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Tuesday, February 15, 2011


Two pages from The Hippy's Handbook

On my first leave home in the Army, my small hometown of Sultan, Washington, was overtaken by thousands of hippies coming to attend the Sky River Rock Festival and Lighter Than Air Fair. After experiencing that tremendous influence, I was transferred to Sandia Air Force Base in Albuquerque, New Mexico, for training in nuclear weapons maintenance. While there, I was given the nickname “Hippie.”

It was a fancy base, with brick barracks containing two-man rooms. My roommate’s last name was Eisenhower, a quiet fellow who did his best to put up with me. I spent a lot of time at the bowling alley a couple blocks away, and one evening while there my buddies and I began beer drinking. Out of curiosity I tried to see how many beers I could drink and still maintain some sort of composure. I’m not sure if I finished the eleventh beer or not. The next thing I knew, I was throwing up over the edge of my bed into Eisenhower’s boots.

At a cool bookstore in Albuquerque I bought The Hippy’s Handbook by Ruth Bronstein--an entertaining, staple-bound book full of info, some of it false, especially in the section of legal highs found in the kitchen. It said that one can get stoned just eating so much nutmeg, and I tried it. Never, ever, try to swallow straight nutmeg! I thought I was going to gag to death. It didn’t get me high either.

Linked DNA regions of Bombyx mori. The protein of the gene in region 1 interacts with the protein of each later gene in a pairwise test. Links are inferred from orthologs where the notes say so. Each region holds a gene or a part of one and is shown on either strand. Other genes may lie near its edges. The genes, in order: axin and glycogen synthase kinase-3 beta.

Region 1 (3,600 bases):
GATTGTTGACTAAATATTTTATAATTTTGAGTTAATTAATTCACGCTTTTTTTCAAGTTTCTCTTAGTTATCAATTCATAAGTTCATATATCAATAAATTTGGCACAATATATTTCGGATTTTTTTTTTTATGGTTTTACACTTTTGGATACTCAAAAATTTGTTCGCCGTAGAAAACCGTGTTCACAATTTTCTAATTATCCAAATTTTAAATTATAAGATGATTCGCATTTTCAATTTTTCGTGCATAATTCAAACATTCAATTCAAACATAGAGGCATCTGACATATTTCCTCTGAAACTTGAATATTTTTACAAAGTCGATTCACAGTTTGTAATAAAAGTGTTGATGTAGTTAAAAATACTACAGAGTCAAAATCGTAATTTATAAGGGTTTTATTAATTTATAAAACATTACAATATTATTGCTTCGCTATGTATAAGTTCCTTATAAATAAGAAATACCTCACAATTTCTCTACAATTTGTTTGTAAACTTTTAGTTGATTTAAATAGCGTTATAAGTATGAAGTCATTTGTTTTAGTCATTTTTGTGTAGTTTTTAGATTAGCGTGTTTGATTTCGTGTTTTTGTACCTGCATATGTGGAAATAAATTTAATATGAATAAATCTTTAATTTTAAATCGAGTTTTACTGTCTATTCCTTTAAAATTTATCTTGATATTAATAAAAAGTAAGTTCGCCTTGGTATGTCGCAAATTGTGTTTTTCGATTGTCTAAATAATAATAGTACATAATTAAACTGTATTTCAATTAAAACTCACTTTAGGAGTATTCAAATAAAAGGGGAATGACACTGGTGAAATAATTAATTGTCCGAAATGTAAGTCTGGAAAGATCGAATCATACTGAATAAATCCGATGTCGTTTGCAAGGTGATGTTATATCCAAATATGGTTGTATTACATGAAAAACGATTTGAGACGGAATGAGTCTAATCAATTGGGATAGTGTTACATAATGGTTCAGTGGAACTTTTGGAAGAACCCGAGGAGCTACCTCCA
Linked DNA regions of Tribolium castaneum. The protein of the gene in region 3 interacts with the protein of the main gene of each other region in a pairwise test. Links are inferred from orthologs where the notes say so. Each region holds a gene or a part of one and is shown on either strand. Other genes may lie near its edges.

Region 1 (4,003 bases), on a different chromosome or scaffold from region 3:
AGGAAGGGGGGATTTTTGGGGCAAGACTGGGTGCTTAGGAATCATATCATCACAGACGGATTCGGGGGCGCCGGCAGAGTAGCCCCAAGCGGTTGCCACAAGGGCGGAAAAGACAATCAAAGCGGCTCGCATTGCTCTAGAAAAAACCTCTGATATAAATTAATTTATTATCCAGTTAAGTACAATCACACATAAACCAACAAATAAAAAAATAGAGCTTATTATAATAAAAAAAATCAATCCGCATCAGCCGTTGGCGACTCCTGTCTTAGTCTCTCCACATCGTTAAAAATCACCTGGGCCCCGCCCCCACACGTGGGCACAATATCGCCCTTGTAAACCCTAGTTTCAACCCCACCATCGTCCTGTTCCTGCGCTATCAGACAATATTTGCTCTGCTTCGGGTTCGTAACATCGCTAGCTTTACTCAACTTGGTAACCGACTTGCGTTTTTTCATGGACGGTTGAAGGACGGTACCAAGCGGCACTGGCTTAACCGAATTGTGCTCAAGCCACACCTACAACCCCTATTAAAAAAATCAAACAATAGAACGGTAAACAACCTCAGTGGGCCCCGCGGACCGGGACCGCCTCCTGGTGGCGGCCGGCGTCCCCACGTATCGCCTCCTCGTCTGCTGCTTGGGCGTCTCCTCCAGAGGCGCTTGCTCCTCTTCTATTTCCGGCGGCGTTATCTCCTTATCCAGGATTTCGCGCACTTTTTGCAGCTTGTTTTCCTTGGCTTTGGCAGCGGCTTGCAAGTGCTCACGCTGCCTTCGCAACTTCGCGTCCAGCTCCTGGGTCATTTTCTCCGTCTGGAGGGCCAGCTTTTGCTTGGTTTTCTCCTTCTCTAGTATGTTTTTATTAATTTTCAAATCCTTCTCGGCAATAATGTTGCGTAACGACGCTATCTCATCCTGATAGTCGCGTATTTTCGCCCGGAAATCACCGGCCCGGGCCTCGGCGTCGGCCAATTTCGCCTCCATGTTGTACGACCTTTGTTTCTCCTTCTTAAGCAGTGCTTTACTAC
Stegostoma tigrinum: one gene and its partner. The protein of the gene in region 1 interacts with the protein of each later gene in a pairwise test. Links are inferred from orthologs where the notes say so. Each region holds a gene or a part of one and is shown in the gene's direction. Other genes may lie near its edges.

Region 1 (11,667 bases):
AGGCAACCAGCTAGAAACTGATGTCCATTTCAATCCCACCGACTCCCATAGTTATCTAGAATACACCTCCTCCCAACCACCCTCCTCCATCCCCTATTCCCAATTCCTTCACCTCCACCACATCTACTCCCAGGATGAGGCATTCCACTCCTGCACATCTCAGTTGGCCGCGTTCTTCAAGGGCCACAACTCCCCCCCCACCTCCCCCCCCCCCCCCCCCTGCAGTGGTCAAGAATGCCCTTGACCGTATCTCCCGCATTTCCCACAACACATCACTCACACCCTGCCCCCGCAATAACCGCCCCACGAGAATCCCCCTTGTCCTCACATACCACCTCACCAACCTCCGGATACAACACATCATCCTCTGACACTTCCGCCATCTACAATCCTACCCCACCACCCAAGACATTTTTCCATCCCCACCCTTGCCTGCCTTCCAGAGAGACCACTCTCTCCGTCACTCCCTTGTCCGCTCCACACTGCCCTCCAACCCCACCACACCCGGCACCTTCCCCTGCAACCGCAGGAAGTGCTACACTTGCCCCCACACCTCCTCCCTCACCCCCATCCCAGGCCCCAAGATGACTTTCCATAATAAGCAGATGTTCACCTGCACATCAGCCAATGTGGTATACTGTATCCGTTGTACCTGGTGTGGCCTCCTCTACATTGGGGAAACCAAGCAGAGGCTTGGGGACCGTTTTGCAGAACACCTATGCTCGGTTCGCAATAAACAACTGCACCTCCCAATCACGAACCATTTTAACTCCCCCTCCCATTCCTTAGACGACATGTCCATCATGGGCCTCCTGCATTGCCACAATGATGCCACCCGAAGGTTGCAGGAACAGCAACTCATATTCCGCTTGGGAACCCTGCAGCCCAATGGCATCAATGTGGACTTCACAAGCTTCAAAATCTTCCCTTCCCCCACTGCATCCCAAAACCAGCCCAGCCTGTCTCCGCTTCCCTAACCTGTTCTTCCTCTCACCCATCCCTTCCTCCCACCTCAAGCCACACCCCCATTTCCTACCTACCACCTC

I’m not sure if I got the idea from this book, or if I just played on the nickname “tea” for “marijuana,” but one boring Sunday, for something to do in my barracks room while Eisenhower was away was to take a pack of cigarettes, roll the tobacco out of each one, and replace it with Lipton tea. My door was ajar, and some passersby noticed my efforts and the word got around. Later, outside, with the pack of “tea joints” in my shirt pocket, a black guy came up to me and asked if I’d be willing to sell him the pack.

“It’s just tea,” I said. “I just put Lipton tea in emptied cigarettes.”

“Yeah, man, right,” he said with a sly smile, “I’ll give you five for that pack.”

“No, really,” I said, “it’s just Lipton tea.”

He pulled out a five dollar bill and handed it to me, looking around and trying to be discreet.

“You want to buy tea-filled cigarettes for five dollars?” I said with an incredulous smile.

“I know what those are,” he said, “C’mon, man.”

And so I sold him the pack. (By the way, five dollars was worth more then. A full ounce of real marijuana cost only ten dollars.) And the fellow strutted away, feeling rich in drugs. I was worried initially that he would be back to pound me for gypping him, but no, he wouldn’t, because I had told him nothing but the truth and was reluctant to take his money. He had insisted on gypping himself. And I never saw him again.

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